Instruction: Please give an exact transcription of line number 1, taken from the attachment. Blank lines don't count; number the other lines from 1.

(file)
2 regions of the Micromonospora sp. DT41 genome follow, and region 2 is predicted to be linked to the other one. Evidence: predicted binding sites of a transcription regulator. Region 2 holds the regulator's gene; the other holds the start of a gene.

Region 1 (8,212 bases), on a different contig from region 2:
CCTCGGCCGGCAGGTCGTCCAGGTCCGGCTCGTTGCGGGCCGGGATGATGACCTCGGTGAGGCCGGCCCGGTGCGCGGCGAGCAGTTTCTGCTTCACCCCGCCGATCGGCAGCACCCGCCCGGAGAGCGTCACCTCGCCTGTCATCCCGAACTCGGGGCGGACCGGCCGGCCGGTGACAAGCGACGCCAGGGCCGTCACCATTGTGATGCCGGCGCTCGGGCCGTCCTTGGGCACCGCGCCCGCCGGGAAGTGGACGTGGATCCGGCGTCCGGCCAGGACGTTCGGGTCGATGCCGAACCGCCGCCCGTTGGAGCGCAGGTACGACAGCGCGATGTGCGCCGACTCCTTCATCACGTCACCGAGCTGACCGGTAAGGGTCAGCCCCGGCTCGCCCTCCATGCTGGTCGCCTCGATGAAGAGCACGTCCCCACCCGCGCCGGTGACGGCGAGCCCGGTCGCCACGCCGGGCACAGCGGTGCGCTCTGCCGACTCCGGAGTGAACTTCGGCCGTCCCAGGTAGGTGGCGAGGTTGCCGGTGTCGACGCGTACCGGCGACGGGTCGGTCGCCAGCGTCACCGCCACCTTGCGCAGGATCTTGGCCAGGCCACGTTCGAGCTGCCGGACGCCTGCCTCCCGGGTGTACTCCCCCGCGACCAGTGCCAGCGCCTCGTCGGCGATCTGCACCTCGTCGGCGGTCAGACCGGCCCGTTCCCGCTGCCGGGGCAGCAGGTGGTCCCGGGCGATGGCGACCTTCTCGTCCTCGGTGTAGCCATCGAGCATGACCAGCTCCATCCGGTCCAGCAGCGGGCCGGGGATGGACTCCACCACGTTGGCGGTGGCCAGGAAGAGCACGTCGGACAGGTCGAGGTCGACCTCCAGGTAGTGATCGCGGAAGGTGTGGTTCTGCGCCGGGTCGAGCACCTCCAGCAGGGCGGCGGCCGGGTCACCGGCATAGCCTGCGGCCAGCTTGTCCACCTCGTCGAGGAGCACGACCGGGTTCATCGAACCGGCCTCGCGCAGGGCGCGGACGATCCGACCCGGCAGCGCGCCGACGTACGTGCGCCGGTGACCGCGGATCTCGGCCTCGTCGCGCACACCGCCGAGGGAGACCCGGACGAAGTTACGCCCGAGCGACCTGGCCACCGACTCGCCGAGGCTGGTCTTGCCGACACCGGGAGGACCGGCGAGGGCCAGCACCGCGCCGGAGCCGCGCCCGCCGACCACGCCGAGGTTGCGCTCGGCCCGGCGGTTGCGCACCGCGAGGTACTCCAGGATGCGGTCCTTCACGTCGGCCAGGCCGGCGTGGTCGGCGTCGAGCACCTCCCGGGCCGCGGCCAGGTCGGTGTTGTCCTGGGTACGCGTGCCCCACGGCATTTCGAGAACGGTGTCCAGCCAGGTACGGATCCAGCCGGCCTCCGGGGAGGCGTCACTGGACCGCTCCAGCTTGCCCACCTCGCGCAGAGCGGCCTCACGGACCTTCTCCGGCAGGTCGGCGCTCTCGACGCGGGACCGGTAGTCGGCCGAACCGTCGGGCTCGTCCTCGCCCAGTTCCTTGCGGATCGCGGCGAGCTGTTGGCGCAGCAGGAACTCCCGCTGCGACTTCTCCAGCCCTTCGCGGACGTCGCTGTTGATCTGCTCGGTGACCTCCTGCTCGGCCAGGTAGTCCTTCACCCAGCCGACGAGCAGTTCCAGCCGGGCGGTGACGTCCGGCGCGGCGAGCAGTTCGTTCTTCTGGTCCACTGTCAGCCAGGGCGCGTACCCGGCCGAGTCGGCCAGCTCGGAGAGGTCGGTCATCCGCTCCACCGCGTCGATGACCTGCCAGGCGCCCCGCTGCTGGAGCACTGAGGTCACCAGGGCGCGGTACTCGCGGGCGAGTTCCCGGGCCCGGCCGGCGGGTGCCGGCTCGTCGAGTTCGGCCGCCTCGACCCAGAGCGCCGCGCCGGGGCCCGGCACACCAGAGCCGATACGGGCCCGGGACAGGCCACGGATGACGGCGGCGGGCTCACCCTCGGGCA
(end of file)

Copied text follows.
2 regions of the Micromonospora sp. DT41 genome follow, and region 2 is predicted to be linked to the other one. Evidence: predicted binding sites of a transcription regulator. Region 2 holds the regulator's gene; the other holds the start of a gene.